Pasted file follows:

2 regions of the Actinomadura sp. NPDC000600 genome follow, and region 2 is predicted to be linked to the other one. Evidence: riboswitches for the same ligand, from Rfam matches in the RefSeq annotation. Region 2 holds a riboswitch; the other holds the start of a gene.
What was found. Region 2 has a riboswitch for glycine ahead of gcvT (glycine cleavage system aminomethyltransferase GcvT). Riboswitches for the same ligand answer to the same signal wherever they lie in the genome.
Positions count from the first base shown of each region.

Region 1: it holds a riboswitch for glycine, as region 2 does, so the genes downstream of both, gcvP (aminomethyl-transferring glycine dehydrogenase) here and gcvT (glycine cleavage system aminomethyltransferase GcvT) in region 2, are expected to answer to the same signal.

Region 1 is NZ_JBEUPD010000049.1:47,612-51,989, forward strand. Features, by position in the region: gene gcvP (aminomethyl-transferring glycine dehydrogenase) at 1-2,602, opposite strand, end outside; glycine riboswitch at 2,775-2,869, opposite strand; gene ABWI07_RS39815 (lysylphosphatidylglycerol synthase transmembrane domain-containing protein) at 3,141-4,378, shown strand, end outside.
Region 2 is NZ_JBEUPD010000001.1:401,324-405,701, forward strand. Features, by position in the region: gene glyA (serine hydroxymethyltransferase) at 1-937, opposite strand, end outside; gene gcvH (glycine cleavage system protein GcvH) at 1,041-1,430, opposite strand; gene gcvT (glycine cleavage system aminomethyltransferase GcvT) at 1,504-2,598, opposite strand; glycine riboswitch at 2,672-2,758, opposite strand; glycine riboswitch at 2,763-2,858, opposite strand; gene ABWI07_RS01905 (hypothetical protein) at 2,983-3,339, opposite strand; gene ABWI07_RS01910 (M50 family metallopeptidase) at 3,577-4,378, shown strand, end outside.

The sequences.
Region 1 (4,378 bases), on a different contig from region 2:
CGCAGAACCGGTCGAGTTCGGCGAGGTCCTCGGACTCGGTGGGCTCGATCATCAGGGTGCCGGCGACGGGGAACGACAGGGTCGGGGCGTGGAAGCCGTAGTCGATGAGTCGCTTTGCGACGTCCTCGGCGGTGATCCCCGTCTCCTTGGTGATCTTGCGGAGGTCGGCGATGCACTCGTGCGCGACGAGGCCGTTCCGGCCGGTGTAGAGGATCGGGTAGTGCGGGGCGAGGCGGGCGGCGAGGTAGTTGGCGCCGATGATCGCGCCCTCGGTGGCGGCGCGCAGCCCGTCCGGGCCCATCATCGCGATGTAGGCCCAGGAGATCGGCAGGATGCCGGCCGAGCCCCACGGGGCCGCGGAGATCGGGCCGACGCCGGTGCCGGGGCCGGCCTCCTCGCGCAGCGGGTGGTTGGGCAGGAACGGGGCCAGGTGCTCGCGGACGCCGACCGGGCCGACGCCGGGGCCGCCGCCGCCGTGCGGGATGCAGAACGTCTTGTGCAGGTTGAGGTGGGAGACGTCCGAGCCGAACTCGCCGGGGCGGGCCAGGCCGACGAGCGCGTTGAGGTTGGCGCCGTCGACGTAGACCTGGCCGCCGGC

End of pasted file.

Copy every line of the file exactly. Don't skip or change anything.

2 regions of the Actinomadura sp. NPDC000600 genome follow, and region 2 is predicted to be linked to the other one. Evidence: riboswitches for the same ligand, from Rfam matches in the RefSeq annotation. Region 2 holds a riboswitch; the other holds the start of a gene.
What was found. Region 2 has a riboswitch for glycine ahead of gcvT (glycine cleavage system aminomethyltransferase GcvT). Riboswitches for the same ligand answer to the same signal wherever they lie in the genome.
Positions count from the first base shown of each region.

Region 1: it holds a riboswitch for glycine, as region 2 does, so the genes downstream of both, gcvP (aminomethyl-transferring glycine dehydrogenase) here and gcvT (glycine cleavage system aminomethyltransferase GcvT) in region 2, are expected to answer to the same signal.

Region 1 is NZ_JBEUPD010000049.1:47,612-51,989, forward strand. Features, by position in the region: gene gcvP (aminomethyl-transferring glycine dehydrogenase) at 1-2,602, opposite strand, end outside; glycine riboswitch at 2,775-2,869, opposite strand; gene ABWI07_RS39815 (lysylphosphatidylglycerol synthase transmembrane domain-containing protein) at 3,141-4,378, shown strand, end outside.
Region 2 is NZ_JBEUPD010000001.1:401,324-405,701, forward strand. Features, by position in the region: gene glyA (serine hydroxymethyltransferase) at 1-937, opposite strand, end outside; gene gcvH (glycine cleavage system protein GcvH) at 1,041-1,430, opposite strand; gene gcvT (glycine cleavage system aminomethyltransferase GcvT) at 1,504-2,598, opposite strand; glycine riboswitch at 2,672-2,758, opposite strand; glycine riboswitch at 2,763-2,858, opposite strand; gene ABWI07_RS01905 (hypothetical protein) at 2,983-3,339, opposite strand; gene ABWI07_RS01910 (M50 family metallopeptidase) at 3,577-4,378, shown strand, end outside.

The sequences.
Region 1 (4,378 bases), on a different contig from region 2:
CGCAGAACCGGTCGAGTTCGGCGAGGTCCTCGGACTCGGTGGGCTCGATCATCAGGGTGCCGGCGACGGGGAACGACAGGGTCGGGGCGTGGAAGCCGTAGTCGATGAGTCGCTTTGCGACGTCCTCGGCGGTGATCCCCGTCTCCTTGGTGATCTTGCGGAGGTCGGCGATGCACTCGTGCGCGACGAGGCCGTTCCGGCCGGTGTAGAGGATCGGGTAGTGCGGGGCGAGGCGGGCGGCGAGGTAGTTGGCGCCGATGATCGCGCCCTCGGTGGCGGCGCGCAGCCCGTCCGGGCCCATCATCGCGATGTAGGCCCAGGAGATCGGCAGGATGCCGGCCGAGCCCCACGGGGCCGCGGAGATCGGGCCGACGCCGGTGCCGGGGCCGGCCTCCTCGCGCAGCGGGTGGTTGGGCAGGAACGGGGCCAGGTGCTCGCGGACGCCGACCGGGCCGACGCCGGGGCCGCCGCCGCCGTGCGGGATGCAGAACGTCTTGTGCAGGTTGAGGTGGGAGACGTCCGAGCCGAACTCGCCGGGGCGGGCCAGGCCGACGAGCGCGTTGAGGTTGGCGCCGTCGACGTAGACCTGGCCGCCGGC